Saturday, November 26, 2011
Tips and Tricks...
This month's blog is on hyperlinks. Hyperwhat? Hyperlinks...those little blue underlined words you see in the middle of articles that when clicked, link you to other places on the web.
So? What about them?
I'll tell you...
If they end up attached to your manuscript, even in a hidden, innocuous way, they will wreak havoc in your digital formatting.
Like a parasite, they attach themselves to words or phrases in your manuscript, and you most likely won't realize it until it's too late. Trust me...I just went through the nightmare of cleaning up the mess they can cause.
If you're like most writers today, you use the internet to do research. You look up facts, double and triple check the sources, order books on historical topics or locations...all with the aim of giving your readers the most factually correct information you can within the fiction you create. This is where a hyperlink can attach itself without your even knowing it. All it takes is one cut and paste. It can be something as simple as cutting and pasting the proper name of a place or historical person, (even if it's just for the correct spelling), and BAM! Hyperlink. The source text doesn't even have to be blue...or underlined, to contain a hyperlink. That's what makes them so hard to catch.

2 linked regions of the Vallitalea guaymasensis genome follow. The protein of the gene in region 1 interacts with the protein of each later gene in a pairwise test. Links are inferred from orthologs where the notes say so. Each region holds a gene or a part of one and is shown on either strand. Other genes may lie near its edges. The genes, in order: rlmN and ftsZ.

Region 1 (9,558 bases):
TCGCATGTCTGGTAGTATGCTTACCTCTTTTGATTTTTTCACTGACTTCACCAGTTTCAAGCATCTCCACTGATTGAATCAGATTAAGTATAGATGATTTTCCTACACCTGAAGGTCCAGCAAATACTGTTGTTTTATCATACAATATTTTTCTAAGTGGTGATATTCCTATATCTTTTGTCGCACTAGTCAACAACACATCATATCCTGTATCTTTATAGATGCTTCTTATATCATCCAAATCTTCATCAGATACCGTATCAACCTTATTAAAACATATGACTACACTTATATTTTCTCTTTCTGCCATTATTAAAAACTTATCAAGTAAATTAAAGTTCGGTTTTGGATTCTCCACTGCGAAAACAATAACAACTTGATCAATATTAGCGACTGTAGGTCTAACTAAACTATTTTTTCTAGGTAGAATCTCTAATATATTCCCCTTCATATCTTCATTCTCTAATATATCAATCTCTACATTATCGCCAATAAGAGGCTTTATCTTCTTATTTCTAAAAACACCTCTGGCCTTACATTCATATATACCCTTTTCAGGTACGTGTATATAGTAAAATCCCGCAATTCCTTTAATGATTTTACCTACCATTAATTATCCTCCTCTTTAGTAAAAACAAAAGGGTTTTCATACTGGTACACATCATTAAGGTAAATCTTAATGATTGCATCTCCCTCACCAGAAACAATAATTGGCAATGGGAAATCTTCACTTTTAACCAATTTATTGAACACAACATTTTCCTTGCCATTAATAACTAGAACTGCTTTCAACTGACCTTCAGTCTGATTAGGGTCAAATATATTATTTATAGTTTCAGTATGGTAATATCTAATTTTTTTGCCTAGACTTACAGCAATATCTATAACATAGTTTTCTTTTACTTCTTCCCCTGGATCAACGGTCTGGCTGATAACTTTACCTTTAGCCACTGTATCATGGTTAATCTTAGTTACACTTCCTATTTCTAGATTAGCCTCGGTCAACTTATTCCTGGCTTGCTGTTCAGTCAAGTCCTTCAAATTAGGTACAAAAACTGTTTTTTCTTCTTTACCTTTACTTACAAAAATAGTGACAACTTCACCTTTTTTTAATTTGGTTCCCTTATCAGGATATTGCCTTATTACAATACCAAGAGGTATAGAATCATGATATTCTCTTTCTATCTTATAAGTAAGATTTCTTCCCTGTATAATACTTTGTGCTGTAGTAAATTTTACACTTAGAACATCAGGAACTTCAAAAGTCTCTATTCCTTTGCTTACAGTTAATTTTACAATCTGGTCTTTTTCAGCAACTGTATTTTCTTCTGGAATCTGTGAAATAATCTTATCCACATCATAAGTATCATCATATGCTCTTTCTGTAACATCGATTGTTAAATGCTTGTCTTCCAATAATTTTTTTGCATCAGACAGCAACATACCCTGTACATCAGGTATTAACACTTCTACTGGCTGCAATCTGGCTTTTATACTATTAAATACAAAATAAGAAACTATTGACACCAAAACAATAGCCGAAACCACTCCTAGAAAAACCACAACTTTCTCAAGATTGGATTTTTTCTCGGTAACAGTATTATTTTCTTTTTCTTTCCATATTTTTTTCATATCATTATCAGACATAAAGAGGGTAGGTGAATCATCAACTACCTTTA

So, what can they do to your manuscript?
How about missing words or even missing blocks of text, for one. In my manuscript, the entire second half of my book ended up underlined. The hyperlink was attached to the name of a town in Spain that I had gotten from a source article. One word caused a tremendous amount of trouble, and the problem wasn't detected until a reader emailed me. Even the master digital copy my publisher had didn't show the problems. It wasn't until the digital file was converted for Kindle and Nook that the problems became visible.
Needless to say, the hyperlink had embedded itself in the last half of the document, three layers deep. It took days of line by line reformatting to fix.
I have since emailed Microsoft, and found that removing a hyperlink when the manuscript is still in word format is the easiest way to handle things. Select all and hit CTRL+SHIFT+F9 and that should remove all hidden hyperlinks from your document.
I'm not sure how well that works, but I do know one thing. I will NEVER cut and paste a proper name from the Web...or anything else for that matter...again.
Readers are hard enough to come by and keep, without adding to things.
I hope this post helps some other unsuspecting author from making the same mistake I made.
All the best,